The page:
Sunday, November 29, 2015

Orphans of the Night

Orphans of the Night

YA fiction
We humans have a penchant for scary tales. Think on the
perrenial popularity of Nightmare on Elm Street, Friday The 13th,
Goosebumps, and virtually anything penned by Stephen King. There's no
more perfect time than winter, when darkness falls almost right after
kids get out of school, to share stories of the supernatural,
especially when a storm knocks out the power and the blackness outside
is full of spooky sounds.
Orphans of the Night, edited by Joseph Sherman, shows us that
the perennially popular urban legends (think Bloody Mary) are not the
only show in town. This collection of short stories by talented
juvenile lit authors brings us the supernatural beings that are the
stuff of nightmares across time and around the world. If you read it
cover to cover (which I maybe shouldn't have done with my husband
planning to depart soon for some vacation days at camp) you'll learn
about such fine frightening fiends such as:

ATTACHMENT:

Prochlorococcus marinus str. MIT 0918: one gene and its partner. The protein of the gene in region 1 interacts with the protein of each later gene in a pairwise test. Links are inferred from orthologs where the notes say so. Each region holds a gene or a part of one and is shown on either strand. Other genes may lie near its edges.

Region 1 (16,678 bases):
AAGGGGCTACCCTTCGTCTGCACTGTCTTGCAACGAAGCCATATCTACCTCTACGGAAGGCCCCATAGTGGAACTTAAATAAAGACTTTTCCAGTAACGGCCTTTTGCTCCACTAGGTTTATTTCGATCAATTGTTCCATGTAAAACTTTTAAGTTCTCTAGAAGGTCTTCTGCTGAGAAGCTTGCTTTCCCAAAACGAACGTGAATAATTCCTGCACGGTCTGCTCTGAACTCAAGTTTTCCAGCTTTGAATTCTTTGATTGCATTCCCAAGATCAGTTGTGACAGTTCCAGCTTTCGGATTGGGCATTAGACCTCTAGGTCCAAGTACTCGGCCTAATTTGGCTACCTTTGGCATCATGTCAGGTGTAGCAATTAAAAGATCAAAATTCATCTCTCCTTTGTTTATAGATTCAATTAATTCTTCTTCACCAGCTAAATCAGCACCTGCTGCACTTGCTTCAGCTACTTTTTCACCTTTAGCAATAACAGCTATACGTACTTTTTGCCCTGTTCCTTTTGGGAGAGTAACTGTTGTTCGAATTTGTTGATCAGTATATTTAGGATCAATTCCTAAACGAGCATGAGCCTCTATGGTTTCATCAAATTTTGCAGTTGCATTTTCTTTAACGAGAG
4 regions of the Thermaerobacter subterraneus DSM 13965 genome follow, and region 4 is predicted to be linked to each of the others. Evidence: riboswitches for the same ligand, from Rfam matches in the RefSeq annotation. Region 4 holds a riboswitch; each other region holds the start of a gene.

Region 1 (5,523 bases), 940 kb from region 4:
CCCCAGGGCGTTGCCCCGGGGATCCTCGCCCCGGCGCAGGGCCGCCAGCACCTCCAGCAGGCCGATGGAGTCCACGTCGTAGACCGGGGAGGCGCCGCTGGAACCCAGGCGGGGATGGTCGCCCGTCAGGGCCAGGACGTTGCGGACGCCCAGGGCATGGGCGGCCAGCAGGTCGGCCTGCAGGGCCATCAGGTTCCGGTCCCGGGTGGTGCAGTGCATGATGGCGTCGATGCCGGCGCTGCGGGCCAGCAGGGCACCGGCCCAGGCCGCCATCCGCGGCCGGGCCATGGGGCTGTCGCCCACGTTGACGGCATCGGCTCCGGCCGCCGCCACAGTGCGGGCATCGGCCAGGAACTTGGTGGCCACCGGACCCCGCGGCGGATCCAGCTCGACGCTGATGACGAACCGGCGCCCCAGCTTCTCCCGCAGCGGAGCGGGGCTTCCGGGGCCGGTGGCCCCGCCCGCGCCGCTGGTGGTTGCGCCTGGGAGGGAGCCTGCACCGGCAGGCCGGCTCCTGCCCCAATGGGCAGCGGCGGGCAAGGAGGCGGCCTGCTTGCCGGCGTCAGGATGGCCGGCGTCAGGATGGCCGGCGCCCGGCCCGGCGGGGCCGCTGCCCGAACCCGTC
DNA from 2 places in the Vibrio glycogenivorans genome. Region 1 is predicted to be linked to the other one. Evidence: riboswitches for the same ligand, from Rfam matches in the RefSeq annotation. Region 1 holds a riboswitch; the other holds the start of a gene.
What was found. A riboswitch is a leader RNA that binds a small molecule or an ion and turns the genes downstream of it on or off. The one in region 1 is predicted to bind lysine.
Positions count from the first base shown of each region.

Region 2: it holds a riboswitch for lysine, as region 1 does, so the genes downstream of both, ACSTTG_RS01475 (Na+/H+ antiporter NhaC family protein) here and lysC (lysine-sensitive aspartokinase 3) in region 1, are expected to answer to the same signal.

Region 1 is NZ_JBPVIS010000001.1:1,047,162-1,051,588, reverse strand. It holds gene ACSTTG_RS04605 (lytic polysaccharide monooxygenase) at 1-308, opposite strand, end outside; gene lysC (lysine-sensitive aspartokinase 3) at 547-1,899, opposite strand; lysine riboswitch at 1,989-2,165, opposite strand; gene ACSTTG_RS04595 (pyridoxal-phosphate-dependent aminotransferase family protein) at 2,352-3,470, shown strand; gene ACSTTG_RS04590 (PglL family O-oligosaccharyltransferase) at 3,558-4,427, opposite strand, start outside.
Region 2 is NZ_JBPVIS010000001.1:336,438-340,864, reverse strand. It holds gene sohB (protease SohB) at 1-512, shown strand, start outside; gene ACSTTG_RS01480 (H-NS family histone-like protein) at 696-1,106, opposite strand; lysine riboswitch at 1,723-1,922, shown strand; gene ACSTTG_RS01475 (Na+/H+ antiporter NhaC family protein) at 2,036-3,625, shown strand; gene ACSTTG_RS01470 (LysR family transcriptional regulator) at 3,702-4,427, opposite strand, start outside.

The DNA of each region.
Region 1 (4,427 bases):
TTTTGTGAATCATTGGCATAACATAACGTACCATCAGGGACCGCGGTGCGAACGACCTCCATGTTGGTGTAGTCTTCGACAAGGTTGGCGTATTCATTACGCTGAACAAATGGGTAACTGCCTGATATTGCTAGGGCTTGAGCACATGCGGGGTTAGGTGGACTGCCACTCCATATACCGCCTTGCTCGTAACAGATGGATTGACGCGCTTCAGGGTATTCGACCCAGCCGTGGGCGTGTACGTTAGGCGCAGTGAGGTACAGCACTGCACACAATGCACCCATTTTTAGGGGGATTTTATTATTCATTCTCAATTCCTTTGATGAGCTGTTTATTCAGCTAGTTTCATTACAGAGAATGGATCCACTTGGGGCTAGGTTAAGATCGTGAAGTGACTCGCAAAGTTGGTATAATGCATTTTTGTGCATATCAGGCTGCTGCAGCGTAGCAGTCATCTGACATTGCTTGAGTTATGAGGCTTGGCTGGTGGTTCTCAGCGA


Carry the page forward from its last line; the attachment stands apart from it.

*the Njuggle, a demon from the Shetland Islands, that will kill by
taking the form of a handsome horse and riding into the water to drown
its rider;
*the Mongolian Sidhi-kur, a living corpse that can be quite a trickster;
*the Ixtabay, a vengeful female spirit that lures men to their death...
My favorite story concerns a Hawaiian Menehune, one of a race of
little people with supernatural construction powers. In A Few Good
Menehune one, with a lot of help from his friends, manages to
transform a too powerful white developer with plans to replace
precious natural habitat with condos.
"They found Mr. Kirk sitting stark naked in the surf, singing
'Tiny Bubbles' to the little fishies. From neck to ankles he had been
tattooed with a perfect pin-striped business suit, oxford shirt, and
power tie. He looked up to met Darlene's gaze with a vacant, cheerful
If you have young adults in the house Orphans of the Night might
be a great investment for a night when the power goes out, maybe
rendering the ubiquitous electronics less than useful. It would seem
to be a great boredom buster.
On a personal note, after twenty-five years the oven part of our
electric stove stopped working. Eugene went out and bought a lovely
new one. He thinks it's not so great because it doesn't have fancy
features. I love it. It does all it needs to and has a digital clock
and an oven light. Plus I'm aware of the billions of people who can
only dream of having such a stove, electricity to run it, and ample
food to prepare with it.
A great big shout out goes out to all who collect traditional stories
to keep them alive.
Julia Emily Hathaway

Sent from my iPod

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